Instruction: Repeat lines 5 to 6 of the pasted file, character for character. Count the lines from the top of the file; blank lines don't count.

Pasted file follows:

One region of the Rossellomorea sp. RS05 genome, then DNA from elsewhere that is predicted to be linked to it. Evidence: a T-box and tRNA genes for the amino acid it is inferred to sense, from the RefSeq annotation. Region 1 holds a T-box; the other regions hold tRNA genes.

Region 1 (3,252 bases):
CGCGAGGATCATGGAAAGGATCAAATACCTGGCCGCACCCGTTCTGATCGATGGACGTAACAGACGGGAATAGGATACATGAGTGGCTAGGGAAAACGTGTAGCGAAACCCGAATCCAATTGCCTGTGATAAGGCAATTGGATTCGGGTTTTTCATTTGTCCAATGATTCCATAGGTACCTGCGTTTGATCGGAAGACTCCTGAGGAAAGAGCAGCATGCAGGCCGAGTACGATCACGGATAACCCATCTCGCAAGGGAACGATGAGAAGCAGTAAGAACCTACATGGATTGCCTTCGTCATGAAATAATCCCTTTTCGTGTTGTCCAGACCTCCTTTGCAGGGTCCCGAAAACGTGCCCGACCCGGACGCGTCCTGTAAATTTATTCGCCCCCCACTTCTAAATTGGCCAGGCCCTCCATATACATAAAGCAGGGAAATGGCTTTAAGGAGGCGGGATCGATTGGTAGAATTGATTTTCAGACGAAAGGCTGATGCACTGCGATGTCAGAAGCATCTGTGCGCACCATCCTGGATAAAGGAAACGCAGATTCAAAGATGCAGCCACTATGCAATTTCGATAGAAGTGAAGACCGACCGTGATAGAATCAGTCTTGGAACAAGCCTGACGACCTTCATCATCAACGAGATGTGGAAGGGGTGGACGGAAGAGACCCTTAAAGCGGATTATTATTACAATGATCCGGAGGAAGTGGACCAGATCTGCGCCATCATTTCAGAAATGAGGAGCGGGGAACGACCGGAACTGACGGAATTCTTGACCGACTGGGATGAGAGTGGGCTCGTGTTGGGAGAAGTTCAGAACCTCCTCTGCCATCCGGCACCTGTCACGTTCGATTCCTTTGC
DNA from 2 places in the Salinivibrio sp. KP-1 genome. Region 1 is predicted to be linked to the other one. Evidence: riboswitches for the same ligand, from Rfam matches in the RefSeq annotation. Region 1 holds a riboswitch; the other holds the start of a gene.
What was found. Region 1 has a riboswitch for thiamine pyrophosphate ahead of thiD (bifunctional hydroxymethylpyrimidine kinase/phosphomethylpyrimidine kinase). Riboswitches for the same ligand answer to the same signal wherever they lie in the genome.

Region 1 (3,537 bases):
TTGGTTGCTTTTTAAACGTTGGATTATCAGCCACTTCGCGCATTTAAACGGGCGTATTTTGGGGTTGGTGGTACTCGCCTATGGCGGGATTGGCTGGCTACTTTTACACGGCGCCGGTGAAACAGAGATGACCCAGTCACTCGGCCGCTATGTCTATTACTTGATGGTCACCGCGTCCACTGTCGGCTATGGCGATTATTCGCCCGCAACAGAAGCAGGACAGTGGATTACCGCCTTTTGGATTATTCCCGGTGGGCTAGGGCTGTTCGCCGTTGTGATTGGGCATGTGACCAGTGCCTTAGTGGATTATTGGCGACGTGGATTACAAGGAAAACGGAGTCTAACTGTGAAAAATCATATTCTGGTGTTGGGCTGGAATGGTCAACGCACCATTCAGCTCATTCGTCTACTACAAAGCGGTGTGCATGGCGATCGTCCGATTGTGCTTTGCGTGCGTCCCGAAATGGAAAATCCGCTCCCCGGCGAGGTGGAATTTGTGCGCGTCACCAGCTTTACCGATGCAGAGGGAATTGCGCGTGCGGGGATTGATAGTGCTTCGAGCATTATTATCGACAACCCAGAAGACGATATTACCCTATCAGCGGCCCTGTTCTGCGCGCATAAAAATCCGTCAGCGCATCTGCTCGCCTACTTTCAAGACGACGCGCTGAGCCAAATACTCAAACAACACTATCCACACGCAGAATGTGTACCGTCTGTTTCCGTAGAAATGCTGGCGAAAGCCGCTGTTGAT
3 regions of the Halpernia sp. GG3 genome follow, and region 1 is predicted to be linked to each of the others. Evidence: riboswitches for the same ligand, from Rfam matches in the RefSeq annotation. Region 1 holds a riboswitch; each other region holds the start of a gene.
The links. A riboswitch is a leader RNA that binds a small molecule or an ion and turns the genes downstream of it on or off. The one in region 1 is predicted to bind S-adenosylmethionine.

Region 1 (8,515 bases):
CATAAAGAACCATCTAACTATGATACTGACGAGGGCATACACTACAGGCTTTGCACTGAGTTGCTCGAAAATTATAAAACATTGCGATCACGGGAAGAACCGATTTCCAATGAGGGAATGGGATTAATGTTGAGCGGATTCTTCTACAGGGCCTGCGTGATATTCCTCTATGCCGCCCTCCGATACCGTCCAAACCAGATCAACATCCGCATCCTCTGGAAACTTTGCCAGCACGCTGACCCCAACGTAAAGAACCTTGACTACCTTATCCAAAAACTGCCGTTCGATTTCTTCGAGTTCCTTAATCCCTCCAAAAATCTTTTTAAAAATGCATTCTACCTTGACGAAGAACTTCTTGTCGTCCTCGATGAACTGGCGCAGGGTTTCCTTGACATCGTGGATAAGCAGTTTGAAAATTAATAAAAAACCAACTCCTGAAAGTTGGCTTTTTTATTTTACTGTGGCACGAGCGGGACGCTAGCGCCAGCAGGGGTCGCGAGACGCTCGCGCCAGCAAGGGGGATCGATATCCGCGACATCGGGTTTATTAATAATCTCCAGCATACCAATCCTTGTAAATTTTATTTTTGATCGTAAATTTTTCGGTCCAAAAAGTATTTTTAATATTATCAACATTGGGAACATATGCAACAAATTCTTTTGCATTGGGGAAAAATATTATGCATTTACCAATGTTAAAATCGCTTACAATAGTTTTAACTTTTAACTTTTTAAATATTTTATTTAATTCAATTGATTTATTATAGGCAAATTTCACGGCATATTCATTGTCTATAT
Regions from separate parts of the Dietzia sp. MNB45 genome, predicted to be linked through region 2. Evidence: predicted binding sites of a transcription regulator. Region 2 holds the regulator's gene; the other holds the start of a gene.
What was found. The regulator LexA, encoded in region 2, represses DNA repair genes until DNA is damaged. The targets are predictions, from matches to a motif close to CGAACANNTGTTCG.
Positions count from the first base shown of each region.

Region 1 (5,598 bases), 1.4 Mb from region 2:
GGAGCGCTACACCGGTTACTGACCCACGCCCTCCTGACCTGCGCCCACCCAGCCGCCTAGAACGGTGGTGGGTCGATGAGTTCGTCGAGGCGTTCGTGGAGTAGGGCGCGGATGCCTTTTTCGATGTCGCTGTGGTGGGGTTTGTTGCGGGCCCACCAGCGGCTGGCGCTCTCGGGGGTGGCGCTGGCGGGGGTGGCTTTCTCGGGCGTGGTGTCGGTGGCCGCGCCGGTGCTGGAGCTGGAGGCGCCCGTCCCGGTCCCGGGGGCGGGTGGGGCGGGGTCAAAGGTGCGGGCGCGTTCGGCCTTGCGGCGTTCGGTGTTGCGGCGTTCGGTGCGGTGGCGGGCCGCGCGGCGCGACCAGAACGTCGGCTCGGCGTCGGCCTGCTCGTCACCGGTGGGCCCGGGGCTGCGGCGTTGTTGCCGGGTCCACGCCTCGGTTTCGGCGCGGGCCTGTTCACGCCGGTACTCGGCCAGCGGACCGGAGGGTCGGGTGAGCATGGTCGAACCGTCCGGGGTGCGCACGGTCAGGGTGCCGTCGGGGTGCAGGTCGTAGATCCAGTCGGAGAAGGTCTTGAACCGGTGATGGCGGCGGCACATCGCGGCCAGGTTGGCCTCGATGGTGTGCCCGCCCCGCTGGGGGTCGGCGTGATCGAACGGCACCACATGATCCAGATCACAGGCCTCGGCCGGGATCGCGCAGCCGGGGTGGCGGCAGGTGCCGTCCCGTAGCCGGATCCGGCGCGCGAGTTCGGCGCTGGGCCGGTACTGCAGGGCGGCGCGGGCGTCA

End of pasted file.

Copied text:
What was found. Region 1 has a riboswitch for thiamine pyrophosphate ahead of thiD (bifunctional hydroxymethylpyrimidine kinase/phosphomethylpyrimidine kinase). Riboswitches for the same ligand answer to the same signal wherever they lie in the genome.

Region 1 (3,537 bases):